Despite currency volatility, as well as macroeconomic and political headwinds, Indonesia yielded a diverse range of syndicated loans in 2014. Credit Suisse underwrote the financings on a sole basis to distinguish itself from peers, introducing new credits to the market and distributing the risk to a wide range of investors.
The Swiss bank stood out with a focused approach that helped it to top the league tables with six deals totalling US$1.11bn, representing a 10% market share in the country. Credit Suisse’s ability to bag sole mandates and syndicate deals for both debut borrowers and difficult credits was key to its performance as rivals grappled with top-heavy syndications or club deals.
Syndicating loans to non-bank investors is Credit Suisse’s forte, and the bank raised more than US$650m from around 25 institutional investors across a variety of deals. It was sole bookrunner on a US$350m 18-month acquisition loan for home-grown conglomerate Rajawali Corpora, backing the privatisation of AIM-listed gold miner Archipelago Resources, which closed in August with a handful of banks and institutional investors participating.
The bank sealed another US$235m 18-month acquisition loan in September to finance Rajawali’s acquisition of a 50% stake in Green Eagle Plantations, a joint venture between the Indonesian group and global agricultural commodities trader Louis Dreyfus Commodities. Banks and institutional investors joined the loan, which was one of the largest subordinated facilities from South-East Asia.
In September, Credit Suisse also won a joint mandate on a loan of up to US$225m for Indonesian upstream oil-and-gas company Energi Mega Persada, split across senior and junior tranches.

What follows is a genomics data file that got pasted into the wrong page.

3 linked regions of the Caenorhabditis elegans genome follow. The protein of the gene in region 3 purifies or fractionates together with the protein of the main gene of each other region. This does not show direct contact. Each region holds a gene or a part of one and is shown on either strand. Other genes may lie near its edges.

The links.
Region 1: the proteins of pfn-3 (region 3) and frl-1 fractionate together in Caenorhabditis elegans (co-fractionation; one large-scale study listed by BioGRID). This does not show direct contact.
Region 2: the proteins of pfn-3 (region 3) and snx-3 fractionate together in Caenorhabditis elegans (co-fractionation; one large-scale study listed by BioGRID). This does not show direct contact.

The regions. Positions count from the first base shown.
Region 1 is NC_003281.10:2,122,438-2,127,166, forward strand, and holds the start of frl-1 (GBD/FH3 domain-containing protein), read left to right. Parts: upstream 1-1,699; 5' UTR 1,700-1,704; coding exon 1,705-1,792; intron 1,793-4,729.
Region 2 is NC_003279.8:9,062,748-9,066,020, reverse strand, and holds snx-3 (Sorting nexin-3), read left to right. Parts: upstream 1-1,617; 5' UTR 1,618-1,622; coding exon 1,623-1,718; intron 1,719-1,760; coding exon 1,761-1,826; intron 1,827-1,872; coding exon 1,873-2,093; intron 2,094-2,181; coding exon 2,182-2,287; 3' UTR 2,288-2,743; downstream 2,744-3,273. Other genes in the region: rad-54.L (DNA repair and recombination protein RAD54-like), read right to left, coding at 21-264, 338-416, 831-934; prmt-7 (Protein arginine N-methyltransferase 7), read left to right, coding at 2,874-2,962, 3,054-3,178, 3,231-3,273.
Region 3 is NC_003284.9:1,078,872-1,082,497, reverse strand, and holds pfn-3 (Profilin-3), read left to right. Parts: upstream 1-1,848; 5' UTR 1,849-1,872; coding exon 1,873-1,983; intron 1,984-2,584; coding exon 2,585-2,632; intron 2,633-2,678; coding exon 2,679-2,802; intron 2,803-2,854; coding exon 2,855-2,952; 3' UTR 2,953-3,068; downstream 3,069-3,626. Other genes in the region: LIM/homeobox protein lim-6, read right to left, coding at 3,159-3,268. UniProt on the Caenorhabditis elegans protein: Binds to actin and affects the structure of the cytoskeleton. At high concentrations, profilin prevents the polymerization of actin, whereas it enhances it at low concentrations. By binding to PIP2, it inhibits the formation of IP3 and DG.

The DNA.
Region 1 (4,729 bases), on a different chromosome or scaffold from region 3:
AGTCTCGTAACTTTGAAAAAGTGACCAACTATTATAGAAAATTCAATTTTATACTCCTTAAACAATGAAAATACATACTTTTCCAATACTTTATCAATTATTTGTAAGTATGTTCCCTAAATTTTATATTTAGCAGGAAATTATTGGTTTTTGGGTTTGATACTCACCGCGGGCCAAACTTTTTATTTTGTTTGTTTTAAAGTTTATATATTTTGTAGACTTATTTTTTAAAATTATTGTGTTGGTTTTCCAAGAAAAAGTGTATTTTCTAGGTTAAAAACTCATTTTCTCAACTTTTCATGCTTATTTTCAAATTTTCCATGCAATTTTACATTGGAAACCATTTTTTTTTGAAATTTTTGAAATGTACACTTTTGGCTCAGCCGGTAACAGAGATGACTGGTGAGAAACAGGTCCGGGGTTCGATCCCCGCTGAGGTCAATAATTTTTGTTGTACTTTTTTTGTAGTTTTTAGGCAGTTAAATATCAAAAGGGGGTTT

Besides, Credit Suisse led an eye-catching US$230m four-year refinancing for Indonesian media company and Bakrie Group unit Visi Media Asia that offered market participants something out of the ordinary. Credit Suisse prefunded the loan in late 2013 and syndicated it to a mix of banks and non-bank lenders that were drawn to the juicy returns. The loan had a put option for lenders at the end of the third year and also offered a redemption premium, which increased the total returns of 16% to 18.66% for participating lenders.
The bank also showed its ability to win repeat business from clients, bagging a lead role on the US$1.275bn financing for Indonesian conglomerate CT Corp, which is IFR Asia’s Loan of the Year. The Swiss lender was one of four banks leading the transaction, which began in November 2013 and closed successfully in March with another 28 banks.
The deal was Credit Suisse’s eighth in five years for the heavily banked company.
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